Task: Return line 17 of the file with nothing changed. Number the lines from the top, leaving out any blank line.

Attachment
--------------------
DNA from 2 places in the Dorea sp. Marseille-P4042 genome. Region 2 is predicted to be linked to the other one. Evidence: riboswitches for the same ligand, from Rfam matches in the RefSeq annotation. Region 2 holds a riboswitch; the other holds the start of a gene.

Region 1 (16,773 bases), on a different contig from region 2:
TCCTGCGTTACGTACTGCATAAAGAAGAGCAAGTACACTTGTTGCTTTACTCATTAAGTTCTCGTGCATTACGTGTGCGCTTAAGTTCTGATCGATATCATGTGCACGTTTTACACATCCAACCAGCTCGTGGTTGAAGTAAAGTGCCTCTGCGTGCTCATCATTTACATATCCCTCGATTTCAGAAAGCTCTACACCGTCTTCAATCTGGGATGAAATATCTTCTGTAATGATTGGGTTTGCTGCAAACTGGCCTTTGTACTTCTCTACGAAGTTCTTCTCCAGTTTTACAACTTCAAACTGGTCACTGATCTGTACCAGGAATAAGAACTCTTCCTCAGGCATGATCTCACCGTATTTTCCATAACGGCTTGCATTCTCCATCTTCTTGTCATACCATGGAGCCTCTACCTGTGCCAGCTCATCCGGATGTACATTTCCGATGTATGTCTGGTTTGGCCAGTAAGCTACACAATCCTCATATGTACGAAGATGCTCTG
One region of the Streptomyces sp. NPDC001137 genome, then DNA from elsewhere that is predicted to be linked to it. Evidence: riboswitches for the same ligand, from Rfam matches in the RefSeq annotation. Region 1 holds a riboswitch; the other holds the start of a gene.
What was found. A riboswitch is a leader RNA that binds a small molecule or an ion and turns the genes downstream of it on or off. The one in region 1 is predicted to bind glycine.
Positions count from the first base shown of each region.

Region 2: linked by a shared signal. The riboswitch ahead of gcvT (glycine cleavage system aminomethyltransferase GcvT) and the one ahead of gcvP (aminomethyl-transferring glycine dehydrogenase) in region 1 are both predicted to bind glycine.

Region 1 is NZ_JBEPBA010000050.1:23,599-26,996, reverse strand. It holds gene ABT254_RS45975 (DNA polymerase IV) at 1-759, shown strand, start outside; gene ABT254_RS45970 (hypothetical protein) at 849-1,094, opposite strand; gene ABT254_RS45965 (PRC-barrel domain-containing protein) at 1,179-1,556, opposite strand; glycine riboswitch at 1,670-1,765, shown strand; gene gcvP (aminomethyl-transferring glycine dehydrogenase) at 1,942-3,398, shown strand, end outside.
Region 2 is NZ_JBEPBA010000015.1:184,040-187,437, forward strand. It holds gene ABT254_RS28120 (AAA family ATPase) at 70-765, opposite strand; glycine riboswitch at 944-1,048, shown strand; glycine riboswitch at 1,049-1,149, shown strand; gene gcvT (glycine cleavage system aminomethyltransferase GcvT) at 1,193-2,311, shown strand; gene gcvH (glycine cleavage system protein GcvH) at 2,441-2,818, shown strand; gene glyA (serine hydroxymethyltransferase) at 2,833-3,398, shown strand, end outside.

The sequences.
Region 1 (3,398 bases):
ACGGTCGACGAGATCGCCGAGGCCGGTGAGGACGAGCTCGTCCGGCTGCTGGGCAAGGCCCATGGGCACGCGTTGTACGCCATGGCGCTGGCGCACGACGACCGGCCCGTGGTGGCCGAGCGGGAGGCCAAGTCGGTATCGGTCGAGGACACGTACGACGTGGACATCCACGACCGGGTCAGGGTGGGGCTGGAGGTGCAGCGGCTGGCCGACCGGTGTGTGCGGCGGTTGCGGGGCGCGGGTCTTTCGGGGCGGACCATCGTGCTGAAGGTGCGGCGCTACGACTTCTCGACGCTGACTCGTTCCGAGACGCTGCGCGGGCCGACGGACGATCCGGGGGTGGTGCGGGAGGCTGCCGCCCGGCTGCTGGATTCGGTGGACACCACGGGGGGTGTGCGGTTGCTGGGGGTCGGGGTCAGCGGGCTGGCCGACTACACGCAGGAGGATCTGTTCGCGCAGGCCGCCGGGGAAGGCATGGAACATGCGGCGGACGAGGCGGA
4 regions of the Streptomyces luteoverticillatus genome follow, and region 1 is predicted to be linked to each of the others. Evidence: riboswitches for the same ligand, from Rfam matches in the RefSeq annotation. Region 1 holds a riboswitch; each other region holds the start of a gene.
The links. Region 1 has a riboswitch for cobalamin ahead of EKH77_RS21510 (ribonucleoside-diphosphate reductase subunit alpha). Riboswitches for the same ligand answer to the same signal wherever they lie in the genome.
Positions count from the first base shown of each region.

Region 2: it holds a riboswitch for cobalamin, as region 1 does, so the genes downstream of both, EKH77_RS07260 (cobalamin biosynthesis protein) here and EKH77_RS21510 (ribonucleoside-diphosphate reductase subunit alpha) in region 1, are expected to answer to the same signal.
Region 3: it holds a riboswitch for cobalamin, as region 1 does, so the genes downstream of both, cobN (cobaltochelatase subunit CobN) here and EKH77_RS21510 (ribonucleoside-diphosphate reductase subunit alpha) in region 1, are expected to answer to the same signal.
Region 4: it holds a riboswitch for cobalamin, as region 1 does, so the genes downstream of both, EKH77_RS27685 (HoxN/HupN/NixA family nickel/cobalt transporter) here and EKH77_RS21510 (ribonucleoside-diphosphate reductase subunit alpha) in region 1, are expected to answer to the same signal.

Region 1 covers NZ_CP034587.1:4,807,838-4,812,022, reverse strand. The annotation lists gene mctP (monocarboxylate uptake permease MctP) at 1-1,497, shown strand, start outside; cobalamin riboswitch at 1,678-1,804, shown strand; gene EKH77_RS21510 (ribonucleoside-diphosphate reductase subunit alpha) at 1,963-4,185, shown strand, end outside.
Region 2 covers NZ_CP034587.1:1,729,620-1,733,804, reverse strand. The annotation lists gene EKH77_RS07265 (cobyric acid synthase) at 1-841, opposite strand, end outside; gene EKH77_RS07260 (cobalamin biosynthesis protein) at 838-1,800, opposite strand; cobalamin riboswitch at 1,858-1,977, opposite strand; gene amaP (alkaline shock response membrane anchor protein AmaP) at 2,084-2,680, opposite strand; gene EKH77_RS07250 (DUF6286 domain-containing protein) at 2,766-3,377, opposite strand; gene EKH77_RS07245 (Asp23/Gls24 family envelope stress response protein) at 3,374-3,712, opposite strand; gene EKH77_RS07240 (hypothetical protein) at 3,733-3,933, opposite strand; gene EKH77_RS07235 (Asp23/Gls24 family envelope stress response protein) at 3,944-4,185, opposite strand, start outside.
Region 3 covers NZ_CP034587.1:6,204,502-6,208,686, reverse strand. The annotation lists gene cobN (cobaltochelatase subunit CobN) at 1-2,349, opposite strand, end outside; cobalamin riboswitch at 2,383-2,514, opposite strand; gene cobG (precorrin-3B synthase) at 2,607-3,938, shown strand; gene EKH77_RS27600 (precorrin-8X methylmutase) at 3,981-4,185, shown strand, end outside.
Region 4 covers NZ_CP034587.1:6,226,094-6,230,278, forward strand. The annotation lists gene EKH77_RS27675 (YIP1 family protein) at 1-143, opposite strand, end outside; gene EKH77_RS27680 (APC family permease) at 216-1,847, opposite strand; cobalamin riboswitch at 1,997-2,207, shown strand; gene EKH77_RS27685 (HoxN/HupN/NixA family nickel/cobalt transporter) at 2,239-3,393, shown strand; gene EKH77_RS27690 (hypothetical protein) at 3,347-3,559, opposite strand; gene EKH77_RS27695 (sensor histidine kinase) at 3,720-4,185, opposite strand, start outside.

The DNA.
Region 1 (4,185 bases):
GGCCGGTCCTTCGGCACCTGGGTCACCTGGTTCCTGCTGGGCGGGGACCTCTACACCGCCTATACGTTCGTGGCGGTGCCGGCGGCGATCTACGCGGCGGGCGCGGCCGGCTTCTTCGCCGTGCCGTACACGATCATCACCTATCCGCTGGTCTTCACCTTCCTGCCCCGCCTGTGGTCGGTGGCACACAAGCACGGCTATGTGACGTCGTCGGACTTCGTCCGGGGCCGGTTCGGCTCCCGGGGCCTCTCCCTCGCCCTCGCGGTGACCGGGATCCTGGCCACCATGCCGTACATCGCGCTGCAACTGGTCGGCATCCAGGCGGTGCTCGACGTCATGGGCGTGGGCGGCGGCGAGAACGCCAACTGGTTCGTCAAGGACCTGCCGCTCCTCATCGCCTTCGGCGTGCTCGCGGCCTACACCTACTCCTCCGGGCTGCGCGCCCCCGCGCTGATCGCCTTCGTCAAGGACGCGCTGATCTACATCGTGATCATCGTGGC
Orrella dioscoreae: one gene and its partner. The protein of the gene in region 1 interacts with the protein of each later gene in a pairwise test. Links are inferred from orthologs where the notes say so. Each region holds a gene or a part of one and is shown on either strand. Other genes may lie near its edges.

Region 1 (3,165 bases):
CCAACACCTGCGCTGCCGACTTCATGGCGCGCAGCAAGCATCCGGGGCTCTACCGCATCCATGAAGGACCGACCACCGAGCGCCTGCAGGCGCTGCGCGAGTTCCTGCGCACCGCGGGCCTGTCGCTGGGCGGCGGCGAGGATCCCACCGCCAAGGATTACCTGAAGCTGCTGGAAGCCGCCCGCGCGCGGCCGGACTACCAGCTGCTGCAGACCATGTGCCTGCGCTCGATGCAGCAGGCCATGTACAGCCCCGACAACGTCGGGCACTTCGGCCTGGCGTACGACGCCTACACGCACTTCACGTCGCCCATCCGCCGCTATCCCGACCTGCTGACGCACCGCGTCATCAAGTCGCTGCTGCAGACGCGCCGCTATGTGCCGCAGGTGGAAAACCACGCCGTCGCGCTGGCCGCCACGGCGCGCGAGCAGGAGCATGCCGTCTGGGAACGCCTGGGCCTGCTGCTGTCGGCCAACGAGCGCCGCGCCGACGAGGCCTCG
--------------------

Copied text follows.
Region 3: it holds a riboswitch for cobalamin, as region 1 does, so the genes downstream of both, cobN (cobaltochelatase subunit CobN) here and EKH77_RS21510 (ribonucleoside-diphosphate reductase subunit alpha) in region 1, are expected to answer to the same signal.